Immigrant voices in Belgium: The uplifting story of Rodrigo Díaz Guzmán

| Dit artikel past in een opdracht voor studenten uit het eerste jaar met als onderwerp cmp - international programme.

Rodrigo Díaz Guzmán


Rodrigo Díaz Guzmán recently immigrated to Belgium; however, this is not the beginning of his unique immigration story, nor will it be the end.

My name is Rodrigo Díaz Guzmán. I was born in 1989 in Oaxaca, Mexico. Oaxaca is a very diverse state; it is difficult to simply identify as Oaxacan. There are a plethora of distinct Indigenous American groups and a multitude of languages spoken between them. 

However, I did not spend much time living in Oaxaca. Growing up, my mom worked in Human Rights, which would often get her into trouble with the corrupt politicians in Oaxaca. I was ten years old when we received threats so serious that we had to flee Mexico for our safety. We packed everything up, and within just two weeks, we were in Chicago, in the United States.

There was quite a strong contrast between my life in calm, rural Oaxaca and the enormous city of Chicago, with its violence and, especially, its English. We stayed in the US for a year and a half before moving back to Mexico, this time not to Oaxaca, but Yucatán. 

Yucatán was immensely different from Oaxaca. Although both have strong ties to ancient cultures, Yucatán is Maya, whereas Oaxaca is Aztec. These are two completely distinct groups of people with their own unique cultures and history. 

Language was another major difference: the Spanish they spoke in Yucatán was very different from the Spanish I spoke. In fact, most people did not prefer to even speak Spanish at all! Rather, they would speak to each other in Mayan language.

It is Mexico, but it’s another Mexico, inside Mexico. I could say it is a different country. Even as a Mexican, I was always an immigrant in Yucatán.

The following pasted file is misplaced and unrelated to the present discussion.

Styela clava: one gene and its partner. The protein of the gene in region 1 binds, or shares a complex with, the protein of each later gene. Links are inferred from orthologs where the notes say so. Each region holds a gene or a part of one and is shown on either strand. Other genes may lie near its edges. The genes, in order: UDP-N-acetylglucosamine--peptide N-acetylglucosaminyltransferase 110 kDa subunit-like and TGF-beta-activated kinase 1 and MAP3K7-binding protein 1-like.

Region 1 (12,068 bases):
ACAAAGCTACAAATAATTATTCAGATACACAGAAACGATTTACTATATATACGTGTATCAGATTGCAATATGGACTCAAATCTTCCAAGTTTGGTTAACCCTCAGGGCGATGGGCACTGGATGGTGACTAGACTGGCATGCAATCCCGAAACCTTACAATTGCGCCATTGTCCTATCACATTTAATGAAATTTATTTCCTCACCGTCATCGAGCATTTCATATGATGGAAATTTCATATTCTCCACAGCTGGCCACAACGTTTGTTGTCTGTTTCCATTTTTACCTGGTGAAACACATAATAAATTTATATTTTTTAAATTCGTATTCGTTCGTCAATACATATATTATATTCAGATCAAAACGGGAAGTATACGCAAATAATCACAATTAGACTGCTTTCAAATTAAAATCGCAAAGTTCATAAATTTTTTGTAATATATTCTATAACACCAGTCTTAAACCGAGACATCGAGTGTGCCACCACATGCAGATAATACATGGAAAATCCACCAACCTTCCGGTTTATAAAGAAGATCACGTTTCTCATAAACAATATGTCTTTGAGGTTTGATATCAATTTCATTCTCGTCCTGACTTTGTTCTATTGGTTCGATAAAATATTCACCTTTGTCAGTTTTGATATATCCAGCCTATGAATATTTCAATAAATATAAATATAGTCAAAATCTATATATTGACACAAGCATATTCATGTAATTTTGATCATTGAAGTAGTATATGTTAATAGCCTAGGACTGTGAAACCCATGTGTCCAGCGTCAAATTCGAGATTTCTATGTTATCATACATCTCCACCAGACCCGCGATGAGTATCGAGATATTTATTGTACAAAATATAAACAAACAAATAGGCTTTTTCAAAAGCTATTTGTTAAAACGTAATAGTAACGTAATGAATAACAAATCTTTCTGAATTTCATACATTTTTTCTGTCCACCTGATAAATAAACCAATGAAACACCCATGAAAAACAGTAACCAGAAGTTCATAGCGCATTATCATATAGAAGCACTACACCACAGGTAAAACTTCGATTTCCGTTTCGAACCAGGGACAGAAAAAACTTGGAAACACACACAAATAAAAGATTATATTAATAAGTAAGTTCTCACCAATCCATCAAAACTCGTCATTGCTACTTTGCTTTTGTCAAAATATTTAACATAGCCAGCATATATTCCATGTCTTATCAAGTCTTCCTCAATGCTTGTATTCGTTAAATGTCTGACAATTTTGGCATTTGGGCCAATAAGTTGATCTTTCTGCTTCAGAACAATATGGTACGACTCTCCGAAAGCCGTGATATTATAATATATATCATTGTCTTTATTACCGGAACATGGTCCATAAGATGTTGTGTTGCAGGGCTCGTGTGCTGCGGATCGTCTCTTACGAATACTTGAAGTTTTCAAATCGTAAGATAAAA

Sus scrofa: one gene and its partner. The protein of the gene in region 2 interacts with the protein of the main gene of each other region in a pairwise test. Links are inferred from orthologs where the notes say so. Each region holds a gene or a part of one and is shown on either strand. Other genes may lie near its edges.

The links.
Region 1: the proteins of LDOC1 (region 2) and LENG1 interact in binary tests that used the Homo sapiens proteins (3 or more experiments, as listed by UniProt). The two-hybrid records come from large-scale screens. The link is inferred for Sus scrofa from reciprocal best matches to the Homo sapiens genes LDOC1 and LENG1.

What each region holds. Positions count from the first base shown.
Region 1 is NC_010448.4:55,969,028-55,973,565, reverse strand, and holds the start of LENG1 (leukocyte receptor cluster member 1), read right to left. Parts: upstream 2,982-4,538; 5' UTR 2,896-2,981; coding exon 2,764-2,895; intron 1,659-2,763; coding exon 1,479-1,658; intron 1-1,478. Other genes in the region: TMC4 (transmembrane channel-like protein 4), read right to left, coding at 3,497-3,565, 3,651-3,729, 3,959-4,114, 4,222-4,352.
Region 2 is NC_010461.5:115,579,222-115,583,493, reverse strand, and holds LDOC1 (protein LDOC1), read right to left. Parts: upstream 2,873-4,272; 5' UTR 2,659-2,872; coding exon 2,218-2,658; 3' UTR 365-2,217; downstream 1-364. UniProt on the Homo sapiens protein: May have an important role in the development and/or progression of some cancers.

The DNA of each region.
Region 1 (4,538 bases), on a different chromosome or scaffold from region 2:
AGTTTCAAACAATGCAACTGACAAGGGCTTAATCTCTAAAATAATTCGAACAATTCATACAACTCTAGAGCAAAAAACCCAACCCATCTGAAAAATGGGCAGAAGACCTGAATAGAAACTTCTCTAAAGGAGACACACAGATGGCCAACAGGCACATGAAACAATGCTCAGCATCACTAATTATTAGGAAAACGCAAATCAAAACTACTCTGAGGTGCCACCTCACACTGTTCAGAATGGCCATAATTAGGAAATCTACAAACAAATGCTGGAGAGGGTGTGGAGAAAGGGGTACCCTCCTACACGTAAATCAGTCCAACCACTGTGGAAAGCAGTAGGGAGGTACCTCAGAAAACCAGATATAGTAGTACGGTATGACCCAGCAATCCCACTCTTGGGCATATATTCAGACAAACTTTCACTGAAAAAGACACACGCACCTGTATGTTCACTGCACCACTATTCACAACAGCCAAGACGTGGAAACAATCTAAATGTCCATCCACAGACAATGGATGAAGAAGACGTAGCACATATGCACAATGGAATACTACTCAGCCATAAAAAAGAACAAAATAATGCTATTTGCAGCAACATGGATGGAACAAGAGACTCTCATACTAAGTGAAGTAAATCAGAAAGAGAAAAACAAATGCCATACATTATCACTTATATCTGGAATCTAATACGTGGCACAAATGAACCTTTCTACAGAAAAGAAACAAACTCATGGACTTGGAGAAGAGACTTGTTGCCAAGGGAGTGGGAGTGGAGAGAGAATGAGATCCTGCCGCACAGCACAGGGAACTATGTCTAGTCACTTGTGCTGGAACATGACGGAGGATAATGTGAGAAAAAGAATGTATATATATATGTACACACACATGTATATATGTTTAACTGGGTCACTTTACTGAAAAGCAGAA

Rodrigo Díaz Guzmán

When I lived in Mexico, a lot of my work focused on the mental health of immigrants. This has helped me tremendously. I can see my immigration processes from different perspectives, which helps me stay content. I am happy to be an immigrant.

When I got older, I ended up studying in Xalapa, a city in Veracruz – yet another part of Mexico where I became an immigrant. Later, after graduating, I moved back to Yucatán to work. Then, this year, I became an immigrant again, as I moved to Belgium, this time because I fell in love.

My wife has a contract in Belgium, a job, and a house. I, on the other hand, had few belongings to my name back in Mexico, although I did have an amazing job as a photographer for La Jornada, a Mexican newspaper. I loved the work I did there; in a way, it was my dream job.

Portrait of Rodrigo Díaz Guzmán (Credit: Lukas Held Charini)

All in all, despite my job and my wife’s love for Mexico, it was much easier for her to stay in Belgium and for me to leave Mexico to join her. So, that is what I did: I moved to Belgium, got married, and I am planning to stay here for the next chapter of my life.

Guzmán recently started working at a bar in Gent, Belgium. He enjoys his work and says it helps him learn and practice speaking Flemish.
(Credit: Lukas Held Charini)

All immigrants are not the same, and I need to keep this in mind. I am not the same as an immigrant who is trying to escape conflict, for example. I came to Europe to be with the love of my life. No tragedy pressured me to come here. The terrible thing was actually to be separate.

I am grateful to live in Belgium, and while there are things in Mexico I miss, they are few. Of course, there are some things, but you have to learn to live with them.

Immigration is never soft. There is always a loss.

Rodrigo Díaz Guzmán

You lose, for example, your comfort or your family. My whole family is together in Mexico for Christmas, and my wife is with her family in Spain. However, I am alone. 

I lost my job in Yucatán. I fear never working in photography again: it is my passion; it is what I do. Right now, I am working at an old local bar. I am enjoying it, yes, but it is not what I want to be doing for the rest of my life. I have no idea what I will be doing for the rest of my life. However, I enjoy the uncertainty. It empowers me to make my own decisions; it gives me freedom. 

I am uncertain whether I will stay in Belgium for the rest of my life or continue my journey elsewhere. The only thing I know for a fact is that I will always carry the spirit of an immigrant. I am proud to be an immigrant.

De auteur

Lukas Held Charini

Profiel E-mail

Lukas is an international, International Journalism student at the Artevelde University of Applied Sciences.